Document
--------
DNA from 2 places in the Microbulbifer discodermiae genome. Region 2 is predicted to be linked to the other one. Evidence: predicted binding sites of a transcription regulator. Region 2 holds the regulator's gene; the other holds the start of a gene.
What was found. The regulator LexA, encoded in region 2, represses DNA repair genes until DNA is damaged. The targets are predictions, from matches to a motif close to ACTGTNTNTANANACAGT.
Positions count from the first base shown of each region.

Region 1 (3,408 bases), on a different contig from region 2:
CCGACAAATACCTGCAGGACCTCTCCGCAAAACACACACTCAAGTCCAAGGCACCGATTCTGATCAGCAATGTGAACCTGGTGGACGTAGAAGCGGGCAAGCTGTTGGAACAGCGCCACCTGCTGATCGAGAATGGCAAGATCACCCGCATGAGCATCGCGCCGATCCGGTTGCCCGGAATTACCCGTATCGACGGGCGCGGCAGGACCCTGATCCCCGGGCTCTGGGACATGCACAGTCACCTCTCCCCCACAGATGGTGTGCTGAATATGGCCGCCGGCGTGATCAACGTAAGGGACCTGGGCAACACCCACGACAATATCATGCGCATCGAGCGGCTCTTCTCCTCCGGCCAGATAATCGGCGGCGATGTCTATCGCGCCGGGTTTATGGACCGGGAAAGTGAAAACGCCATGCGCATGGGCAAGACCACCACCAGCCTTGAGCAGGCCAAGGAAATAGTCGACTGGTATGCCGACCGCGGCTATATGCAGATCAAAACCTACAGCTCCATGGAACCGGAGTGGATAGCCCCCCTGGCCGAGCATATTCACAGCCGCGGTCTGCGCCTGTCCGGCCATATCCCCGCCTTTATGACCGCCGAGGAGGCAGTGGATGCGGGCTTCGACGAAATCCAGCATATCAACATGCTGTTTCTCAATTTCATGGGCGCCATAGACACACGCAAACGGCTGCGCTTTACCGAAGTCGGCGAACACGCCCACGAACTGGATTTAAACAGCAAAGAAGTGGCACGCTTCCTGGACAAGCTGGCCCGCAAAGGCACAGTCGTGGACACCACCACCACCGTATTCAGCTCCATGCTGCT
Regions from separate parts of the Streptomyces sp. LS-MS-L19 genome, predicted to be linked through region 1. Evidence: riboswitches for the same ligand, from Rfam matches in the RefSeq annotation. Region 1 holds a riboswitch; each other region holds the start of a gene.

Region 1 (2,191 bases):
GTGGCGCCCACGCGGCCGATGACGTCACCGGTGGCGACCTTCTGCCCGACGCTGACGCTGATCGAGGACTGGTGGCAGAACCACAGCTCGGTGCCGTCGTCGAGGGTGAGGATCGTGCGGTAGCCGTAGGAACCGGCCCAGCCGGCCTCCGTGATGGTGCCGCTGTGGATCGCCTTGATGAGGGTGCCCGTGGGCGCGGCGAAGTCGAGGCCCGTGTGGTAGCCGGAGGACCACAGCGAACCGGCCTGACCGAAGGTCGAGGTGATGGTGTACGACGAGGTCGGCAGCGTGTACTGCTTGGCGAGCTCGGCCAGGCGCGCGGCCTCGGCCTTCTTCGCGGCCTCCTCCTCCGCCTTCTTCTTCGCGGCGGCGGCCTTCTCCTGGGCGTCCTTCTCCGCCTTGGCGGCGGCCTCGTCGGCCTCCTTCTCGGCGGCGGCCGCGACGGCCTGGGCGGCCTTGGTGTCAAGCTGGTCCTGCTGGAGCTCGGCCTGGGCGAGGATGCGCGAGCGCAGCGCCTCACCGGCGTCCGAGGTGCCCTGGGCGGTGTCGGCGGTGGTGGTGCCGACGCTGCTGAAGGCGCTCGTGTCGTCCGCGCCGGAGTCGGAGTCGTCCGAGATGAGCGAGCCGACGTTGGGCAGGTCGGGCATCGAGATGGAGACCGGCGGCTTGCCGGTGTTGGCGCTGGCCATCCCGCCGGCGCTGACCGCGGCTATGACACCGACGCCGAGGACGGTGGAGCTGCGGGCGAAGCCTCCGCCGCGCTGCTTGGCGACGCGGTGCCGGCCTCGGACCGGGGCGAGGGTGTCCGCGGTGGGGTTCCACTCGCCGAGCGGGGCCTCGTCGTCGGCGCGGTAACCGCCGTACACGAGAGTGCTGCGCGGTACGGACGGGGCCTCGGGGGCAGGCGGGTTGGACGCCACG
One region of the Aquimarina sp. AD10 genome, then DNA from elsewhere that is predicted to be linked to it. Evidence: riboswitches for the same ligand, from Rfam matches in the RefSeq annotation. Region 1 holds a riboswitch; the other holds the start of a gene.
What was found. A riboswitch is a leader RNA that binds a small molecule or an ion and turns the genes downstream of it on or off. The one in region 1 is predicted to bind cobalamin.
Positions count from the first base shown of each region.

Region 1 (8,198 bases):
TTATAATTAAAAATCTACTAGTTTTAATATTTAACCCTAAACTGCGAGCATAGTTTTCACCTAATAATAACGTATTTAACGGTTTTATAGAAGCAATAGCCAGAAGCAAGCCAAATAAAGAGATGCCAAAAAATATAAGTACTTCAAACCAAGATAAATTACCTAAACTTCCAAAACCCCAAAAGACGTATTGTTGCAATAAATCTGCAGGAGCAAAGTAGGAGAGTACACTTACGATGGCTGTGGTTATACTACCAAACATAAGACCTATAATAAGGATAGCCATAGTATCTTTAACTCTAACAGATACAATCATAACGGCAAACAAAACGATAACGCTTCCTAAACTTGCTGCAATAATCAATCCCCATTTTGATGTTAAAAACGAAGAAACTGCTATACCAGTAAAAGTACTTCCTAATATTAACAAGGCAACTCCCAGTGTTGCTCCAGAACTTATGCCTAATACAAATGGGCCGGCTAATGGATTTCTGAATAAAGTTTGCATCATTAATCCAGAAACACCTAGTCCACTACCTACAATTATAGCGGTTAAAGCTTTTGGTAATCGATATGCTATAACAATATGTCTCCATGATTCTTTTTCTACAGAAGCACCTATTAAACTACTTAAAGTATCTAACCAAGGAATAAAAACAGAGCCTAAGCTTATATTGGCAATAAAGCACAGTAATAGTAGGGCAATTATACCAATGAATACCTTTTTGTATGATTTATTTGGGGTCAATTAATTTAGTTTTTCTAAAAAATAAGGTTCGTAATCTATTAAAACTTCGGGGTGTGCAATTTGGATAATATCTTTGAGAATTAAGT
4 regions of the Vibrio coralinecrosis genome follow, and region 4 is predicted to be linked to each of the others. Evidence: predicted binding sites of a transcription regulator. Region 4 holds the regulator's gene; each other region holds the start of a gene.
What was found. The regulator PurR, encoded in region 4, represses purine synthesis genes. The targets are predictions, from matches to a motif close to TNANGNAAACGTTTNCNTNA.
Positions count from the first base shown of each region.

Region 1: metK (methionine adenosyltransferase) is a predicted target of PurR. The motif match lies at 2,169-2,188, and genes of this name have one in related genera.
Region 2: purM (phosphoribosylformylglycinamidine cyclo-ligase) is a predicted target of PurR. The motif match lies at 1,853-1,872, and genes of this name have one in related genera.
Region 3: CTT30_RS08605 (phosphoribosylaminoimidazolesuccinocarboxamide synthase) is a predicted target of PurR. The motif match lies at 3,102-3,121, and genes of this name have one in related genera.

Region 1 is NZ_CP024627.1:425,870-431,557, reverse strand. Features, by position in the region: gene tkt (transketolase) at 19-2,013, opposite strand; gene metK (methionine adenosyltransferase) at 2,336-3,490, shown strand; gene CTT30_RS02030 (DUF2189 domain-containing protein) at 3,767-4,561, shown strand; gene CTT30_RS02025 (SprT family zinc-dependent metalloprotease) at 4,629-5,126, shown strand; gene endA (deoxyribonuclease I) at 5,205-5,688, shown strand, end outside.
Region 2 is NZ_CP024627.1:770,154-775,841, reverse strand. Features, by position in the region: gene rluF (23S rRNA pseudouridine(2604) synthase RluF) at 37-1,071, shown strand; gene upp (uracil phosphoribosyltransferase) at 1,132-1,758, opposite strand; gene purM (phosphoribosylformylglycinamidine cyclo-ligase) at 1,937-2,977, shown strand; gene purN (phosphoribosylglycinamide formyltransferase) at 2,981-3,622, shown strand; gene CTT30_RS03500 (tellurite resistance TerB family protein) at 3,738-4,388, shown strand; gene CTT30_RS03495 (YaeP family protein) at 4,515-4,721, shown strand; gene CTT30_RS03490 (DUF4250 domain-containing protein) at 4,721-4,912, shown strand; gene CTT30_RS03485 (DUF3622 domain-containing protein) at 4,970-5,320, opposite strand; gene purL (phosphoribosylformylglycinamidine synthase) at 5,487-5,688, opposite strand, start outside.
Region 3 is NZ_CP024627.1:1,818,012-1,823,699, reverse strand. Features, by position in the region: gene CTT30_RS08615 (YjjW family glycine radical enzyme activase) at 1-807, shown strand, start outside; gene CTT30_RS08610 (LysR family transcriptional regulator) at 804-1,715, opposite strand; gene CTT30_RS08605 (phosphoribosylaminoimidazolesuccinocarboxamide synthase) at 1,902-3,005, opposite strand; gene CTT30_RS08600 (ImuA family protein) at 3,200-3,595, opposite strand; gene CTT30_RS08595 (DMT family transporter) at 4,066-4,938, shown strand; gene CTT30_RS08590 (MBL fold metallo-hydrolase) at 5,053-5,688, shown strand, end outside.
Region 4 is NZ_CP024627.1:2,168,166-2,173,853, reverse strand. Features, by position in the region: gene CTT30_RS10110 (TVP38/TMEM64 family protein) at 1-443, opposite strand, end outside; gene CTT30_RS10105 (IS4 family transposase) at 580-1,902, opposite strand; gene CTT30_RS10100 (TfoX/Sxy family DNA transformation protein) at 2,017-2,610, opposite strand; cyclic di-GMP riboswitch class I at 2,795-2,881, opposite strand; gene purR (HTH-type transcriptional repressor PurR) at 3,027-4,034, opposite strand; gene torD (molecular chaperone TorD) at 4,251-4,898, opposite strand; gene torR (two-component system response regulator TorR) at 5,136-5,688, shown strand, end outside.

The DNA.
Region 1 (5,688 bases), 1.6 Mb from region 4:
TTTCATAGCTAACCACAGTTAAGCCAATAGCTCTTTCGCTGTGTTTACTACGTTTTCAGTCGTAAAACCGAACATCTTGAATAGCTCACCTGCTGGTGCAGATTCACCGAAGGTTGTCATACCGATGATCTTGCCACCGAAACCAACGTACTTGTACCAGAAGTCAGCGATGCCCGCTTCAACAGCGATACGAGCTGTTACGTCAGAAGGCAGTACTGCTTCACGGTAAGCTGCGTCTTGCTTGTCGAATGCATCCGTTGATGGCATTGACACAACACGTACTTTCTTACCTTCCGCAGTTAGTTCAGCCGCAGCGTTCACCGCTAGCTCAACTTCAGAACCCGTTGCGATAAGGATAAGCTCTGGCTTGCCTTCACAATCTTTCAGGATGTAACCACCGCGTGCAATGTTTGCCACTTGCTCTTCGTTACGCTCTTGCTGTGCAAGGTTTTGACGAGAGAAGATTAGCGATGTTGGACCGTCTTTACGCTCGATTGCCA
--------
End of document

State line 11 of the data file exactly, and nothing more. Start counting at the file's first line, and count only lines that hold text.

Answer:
Positions count from the first base shown of each region.